Clearly, any Church that allows snobbery to thrive must be guilty of a culture of snobbery, so it behoves every church to take charges of snobbery carefully and to examine its practices carefully. I have already stated that the quest for excellence in worship is not an example for snobbery in itself but that it can engender it in others through a sense of false hierarchy. Likewise empty titles and positions in the Church could be indicative of snobbery, so again, it behoves a church to ensure that those who hold office in the Church are taking their responsibilities with the gravest care and are aware of the judgement that will fall upon them. A bishop may reward a clergyman with the title of Canon when they have demonstrated a significant contribution to the Church, but as soon as that clergyman seeks to exclude others by using that title, he has made it worthless.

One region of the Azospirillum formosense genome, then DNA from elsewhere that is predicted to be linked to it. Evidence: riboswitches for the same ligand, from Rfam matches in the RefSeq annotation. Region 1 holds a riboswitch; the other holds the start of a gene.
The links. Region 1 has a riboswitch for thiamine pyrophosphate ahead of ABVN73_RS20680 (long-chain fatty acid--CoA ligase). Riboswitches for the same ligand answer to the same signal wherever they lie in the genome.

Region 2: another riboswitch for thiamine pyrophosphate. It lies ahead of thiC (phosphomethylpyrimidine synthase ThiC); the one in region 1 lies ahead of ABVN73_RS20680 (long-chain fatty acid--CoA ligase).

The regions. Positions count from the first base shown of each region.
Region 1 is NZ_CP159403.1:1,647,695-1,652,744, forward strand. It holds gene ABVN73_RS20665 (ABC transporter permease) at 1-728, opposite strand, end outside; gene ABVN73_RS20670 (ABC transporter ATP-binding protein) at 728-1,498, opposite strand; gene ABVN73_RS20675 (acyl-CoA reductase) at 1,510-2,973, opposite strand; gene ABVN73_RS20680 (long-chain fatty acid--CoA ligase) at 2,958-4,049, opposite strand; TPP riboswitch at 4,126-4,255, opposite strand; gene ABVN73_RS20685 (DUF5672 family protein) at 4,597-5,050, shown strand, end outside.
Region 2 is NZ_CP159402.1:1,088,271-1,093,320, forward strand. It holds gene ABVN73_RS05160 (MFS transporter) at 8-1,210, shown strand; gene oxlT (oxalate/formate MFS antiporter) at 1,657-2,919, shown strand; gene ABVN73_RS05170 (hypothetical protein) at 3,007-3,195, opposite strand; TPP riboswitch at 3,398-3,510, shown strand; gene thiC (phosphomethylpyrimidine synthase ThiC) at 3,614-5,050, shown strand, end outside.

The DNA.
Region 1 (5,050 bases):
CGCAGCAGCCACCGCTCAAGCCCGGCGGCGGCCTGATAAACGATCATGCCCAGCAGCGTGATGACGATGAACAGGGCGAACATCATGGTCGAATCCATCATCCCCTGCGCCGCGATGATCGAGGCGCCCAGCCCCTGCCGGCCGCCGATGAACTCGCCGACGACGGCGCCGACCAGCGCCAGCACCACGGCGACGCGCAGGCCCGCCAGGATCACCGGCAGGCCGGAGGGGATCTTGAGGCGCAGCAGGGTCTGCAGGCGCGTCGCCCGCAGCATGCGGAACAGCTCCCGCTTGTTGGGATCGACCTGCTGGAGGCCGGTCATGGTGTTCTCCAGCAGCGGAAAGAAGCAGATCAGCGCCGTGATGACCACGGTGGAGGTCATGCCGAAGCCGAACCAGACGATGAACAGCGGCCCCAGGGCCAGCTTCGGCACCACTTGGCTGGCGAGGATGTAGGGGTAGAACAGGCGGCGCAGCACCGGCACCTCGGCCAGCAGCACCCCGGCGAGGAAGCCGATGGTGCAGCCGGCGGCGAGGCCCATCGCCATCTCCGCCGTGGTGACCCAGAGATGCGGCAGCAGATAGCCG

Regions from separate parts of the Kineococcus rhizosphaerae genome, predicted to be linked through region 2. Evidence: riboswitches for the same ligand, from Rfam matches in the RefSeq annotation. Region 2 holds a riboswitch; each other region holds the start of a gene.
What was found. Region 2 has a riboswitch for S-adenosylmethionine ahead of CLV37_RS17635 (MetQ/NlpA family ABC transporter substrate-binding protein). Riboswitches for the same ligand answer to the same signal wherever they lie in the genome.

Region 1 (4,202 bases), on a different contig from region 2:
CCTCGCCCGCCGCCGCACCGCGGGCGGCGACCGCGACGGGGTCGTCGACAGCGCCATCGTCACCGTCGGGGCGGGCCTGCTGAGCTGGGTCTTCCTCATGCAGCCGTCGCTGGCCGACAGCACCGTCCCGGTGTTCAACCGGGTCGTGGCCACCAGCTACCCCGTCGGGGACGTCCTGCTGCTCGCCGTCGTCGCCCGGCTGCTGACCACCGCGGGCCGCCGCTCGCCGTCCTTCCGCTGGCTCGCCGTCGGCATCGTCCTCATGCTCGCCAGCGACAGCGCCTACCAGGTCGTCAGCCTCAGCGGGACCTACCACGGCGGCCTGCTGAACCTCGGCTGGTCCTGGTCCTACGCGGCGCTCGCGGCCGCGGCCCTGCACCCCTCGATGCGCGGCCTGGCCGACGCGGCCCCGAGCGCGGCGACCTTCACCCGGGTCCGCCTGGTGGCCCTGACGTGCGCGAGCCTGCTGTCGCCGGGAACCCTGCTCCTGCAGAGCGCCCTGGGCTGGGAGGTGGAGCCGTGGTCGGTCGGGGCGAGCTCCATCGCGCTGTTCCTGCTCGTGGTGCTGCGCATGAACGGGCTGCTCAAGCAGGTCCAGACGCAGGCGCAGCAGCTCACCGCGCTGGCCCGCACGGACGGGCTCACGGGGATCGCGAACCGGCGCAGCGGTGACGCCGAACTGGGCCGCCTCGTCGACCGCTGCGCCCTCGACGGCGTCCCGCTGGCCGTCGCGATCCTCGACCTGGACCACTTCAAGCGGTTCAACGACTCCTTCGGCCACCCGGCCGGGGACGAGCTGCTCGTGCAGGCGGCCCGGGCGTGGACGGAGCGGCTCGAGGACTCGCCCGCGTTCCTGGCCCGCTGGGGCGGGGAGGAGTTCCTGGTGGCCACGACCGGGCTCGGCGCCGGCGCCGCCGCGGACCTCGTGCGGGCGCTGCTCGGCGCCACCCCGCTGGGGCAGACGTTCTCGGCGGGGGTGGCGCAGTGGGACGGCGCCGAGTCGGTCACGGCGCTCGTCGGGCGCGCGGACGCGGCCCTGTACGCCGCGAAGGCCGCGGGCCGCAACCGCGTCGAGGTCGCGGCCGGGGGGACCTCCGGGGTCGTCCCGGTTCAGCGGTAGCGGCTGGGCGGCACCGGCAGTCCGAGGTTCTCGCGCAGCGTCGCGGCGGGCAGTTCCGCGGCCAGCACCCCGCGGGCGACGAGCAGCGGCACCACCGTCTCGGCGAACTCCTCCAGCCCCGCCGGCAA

Our sole object of worship is the Holy and Undivided Trinity, and it does us good to venerate the company of Heaven whom we seek to join through the true worship of God. Notice how the saints desire us to join them with all their hearts! How could we ever describe the saints as being snobbish? If we seek to be saints, how can we ever dare to be snobbish?

Snobs are indeed an exclusive club: you can tell who they are as they sit in the outer darkness where there is a wailing and a gnashing of teeth!